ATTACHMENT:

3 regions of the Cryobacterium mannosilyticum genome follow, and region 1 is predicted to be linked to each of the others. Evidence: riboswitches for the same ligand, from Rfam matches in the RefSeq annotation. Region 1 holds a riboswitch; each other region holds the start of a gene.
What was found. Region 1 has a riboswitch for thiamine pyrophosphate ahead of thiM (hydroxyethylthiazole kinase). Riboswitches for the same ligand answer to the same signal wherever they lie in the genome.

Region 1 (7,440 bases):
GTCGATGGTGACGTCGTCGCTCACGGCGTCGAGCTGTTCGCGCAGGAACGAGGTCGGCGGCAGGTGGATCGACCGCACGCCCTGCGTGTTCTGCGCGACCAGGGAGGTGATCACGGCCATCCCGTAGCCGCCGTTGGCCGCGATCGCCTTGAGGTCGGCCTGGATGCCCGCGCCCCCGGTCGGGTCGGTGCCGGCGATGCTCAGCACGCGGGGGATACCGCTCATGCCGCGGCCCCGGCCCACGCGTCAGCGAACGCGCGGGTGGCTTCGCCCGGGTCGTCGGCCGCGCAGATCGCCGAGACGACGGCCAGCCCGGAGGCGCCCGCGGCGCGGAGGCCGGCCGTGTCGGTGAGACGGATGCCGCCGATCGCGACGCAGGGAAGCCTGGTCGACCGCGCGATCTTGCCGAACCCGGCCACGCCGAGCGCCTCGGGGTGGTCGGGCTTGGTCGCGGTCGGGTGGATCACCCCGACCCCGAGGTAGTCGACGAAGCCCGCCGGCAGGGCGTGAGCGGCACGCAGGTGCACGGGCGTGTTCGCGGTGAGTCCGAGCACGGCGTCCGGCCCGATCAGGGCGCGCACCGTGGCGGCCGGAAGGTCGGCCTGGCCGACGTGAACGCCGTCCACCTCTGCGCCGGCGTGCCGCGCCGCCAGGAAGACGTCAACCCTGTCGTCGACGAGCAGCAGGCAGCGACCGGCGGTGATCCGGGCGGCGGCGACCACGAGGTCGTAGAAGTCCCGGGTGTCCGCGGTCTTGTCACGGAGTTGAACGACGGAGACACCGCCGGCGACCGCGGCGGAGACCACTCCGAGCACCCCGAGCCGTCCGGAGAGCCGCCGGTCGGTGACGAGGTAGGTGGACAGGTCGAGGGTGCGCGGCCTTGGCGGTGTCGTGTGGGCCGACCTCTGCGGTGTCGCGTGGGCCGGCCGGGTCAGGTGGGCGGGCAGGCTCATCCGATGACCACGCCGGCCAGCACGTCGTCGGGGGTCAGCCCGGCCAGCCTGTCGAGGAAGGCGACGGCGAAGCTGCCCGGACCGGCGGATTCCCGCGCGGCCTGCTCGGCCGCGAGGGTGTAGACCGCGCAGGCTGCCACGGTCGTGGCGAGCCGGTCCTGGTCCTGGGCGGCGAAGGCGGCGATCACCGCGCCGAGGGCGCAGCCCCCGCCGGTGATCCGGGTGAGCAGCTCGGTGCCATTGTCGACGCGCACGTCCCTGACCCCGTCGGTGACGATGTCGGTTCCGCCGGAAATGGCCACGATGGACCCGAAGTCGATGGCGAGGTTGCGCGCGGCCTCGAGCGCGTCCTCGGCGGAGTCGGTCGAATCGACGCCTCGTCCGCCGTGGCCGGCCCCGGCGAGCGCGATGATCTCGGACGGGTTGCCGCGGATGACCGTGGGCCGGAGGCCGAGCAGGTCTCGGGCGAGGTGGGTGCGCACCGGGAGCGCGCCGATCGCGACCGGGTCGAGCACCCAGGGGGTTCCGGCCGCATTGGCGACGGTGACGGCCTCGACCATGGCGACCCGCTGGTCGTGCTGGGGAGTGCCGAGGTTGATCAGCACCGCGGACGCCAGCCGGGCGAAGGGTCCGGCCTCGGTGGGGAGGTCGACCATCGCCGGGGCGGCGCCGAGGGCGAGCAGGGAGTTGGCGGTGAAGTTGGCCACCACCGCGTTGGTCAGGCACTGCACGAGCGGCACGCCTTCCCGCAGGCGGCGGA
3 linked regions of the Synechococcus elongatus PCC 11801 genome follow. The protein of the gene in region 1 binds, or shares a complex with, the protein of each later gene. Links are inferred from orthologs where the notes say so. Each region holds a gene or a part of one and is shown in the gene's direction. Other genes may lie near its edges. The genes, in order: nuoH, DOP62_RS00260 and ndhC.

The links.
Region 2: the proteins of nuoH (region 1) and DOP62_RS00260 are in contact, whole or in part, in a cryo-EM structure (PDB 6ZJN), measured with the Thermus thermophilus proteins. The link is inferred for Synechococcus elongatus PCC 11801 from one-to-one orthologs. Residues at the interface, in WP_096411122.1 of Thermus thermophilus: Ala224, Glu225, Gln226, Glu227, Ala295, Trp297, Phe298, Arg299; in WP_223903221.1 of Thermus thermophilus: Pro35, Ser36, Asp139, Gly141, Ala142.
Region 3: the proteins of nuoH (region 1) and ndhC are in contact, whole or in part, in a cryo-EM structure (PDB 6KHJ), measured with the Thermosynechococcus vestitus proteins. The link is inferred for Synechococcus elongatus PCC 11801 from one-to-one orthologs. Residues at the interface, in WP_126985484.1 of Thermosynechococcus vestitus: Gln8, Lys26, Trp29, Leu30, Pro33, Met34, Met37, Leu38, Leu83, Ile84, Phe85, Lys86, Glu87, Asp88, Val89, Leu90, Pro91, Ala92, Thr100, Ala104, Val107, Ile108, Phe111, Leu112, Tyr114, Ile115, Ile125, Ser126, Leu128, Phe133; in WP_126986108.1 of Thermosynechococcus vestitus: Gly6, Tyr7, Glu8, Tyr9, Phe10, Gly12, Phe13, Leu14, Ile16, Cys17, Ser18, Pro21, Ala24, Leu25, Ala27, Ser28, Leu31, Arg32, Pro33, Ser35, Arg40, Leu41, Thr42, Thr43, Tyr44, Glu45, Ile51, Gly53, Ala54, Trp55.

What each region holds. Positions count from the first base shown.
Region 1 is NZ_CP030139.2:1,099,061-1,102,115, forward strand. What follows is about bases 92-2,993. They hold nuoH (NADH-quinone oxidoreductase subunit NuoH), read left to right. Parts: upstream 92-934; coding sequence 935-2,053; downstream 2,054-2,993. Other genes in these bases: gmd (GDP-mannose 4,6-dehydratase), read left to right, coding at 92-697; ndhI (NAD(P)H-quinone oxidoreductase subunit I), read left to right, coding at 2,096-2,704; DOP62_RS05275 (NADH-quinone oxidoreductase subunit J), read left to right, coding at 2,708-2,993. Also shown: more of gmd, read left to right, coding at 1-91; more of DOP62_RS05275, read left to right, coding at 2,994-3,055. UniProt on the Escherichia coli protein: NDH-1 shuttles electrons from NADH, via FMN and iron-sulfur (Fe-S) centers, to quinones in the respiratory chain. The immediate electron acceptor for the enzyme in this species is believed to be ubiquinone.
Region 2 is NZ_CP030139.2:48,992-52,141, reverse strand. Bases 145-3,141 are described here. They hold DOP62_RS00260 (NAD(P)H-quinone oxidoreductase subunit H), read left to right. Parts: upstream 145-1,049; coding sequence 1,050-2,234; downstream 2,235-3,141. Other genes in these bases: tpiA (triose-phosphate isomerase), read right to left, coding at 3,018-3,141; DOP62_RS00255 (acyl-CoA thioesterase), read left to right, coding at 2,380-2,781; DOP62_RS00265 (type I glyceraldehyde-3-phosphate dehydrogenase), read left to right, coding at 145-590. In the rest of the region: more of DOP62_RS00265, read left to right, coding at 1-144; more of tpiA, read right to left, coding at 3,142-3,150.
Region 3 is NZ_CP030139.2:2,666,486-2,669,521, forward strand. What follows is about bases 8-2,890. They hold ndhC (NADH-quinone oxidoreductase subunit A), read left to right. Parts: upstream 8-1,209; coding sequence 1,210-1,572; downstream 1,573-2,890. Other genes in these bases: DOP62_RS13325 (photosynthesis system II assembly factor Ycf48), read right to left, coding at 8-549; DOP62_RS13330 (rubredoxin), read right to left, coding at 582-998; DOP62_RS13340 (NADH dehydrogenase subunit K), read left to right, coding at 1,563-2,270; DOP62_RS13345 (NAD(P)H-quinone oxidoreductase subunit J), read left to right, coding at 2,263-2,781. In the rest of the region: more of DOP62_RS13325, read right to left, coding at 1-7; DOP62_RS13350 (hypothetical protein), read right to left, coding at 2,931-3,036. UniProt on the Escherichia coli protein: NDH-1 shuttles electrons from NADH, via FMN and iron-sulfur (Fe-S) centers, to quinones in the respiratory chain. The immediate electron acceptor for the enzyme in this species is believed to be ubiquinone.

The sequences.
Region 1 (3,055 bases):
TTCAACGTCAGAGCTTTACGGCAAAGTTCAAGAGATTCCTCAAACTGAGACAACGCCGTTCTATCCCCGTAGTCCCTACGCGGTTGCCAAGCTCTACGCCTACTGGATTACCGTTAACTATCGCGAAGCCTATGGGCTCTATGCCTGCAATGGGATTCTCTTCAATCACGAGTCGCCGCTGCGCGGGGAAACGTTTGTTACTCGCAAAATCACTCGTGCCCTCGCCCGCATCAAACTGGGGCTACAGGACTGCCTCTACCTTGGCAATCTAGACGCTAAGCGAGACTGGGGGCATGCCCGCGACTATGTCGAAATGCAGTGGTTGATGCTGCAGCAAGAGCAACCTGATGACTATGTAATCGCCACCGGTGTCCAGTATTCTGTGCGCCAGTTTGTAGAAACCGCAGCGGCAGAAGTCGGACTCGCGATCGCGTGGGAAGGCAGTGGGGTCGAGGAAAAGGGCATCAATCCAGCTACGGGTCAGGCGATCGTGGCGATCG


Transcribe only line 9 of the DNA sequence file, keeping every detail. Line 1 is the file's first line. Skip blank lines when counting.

What each region holds. Positions count from the first base shown.